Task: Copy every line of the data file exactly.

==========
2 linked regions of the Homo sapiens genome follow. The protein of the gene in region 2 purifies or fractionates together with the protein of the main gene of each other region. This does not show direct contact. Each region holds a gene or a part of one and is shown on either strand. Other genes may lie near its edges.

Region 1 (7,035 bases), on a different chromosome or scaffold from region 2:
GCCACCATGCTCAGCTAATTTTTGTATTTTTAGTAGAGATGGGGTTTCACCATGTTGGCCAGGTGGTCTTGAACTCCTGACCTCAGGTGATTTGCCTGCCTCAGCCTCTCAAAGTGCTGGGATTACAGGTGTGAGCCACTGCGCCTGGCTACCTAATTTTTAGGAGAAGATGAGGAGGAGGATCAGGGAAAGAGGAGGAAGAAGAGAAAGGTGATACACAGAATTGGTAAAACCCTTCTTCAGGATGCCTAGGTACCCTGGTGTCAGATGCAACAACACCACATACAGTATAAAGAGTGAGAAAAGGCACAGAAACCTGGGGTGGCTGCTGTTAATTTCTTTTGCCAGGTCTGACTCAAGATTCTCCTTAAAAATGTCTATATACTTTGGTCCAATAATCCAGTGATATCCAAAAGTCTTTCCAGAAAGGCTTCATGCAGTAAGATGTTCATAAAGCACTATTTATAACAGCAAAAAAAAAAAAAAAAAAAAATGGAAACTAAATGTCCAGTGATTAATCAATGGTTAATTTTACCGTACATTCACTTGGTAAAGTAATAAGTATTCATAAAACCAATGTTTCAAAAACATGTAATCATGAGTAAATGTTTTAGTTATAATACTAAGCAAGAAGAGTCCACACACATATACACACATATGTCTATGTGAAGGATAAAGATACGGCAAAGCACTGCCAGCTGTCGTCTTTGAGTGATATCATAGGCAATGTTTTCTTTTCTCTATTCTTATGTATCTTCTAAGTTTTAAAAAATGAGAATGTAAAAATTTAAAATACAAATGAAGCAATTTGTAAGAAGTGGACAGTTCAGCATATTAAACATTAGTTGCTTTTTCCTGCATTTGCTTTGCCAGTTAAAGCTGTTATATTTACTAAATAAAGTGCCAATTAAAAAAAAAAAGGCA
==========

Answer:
2 linked regions of the Homo sapiens genome follow. The protein of the gene in region 2 purifies or fractionates together with the protein of the main gene of each other region. This does not show direct contact. Each region holds a gene or a part of one and is shown on either strand. Other genes may lie near its edges.

Region 1 (7,035 bases), on a different chromosome or scaffold from region 2:
GCCACCATGCTCAGCTAATTTTTGTATTTTTAGTAGAGATGGGGTTTCACCATGTTGGCCAGGTGGTCTTGAACTCCTGACCTCAGGTGATTTGCCTGCCTCAGCCTCTCAAAGTGCTGGGATTACAGGTGTGAGCCACTGCGCCTGGCTACCTAATTTTTAGGAGAAGATGAGGAGGAGGATCAGGGAAAGAGGAGGAAGAAGAGAAAGGTGATACACAGAATTGGTAAAACCCTTCTTCAGGATGCCTAGGTACCCTGGTGTCAGATGCAACAACACCACATACAGTATAAAGAGTGAGAAAAGGCACAGAAACCTGGGGTGGCTGCTGTTAATTTCTTTTGCCAGGTCTGACTCAAGATTCTCCTTAAAAATGTCTATATACTTTGGTCCAATAATCCAGTGATATCCAAAAGTCTTTCCAGAAAGGCTTCATGCAGTAAGATGTTCATAAAGCACTATTTATAACAGCAAAAAAAAAAAAAAAAAAAAATGGAAACTAAATGTCCAGTGATTAATCAATGGTTAATTTTACCGTACATTCACTTGGTAAAGTAATAAGTATTCATAAAACCAATGTTTCAAAAACATGTAATCATGAGTAAATGTTTTAGTTATAATACTAAGCAAGAAGAGTCCACACACATATACACACATATGTCTATGTGAAGGATAAAGATACGGCAAAGCACTGCCAGCTGTCGTCTTTGAGTGATATCATAGGCAATGTTTTCTTTTCTCTATTCTTATGTATCTTCTAAGTTTTAAAAAATGAGAATGTAAAAATTTAAAATACAAATGAAGCAATTTGTAAGAAGTGGACAGTTCAGCATATTAAACATTAGTTGCTTTTTCCTGCATTTGCTTTGCCAGTTAAAGCTGTTATATTTACTAAATAAAGTGCCAATTAAAAAAAAAAAGGCA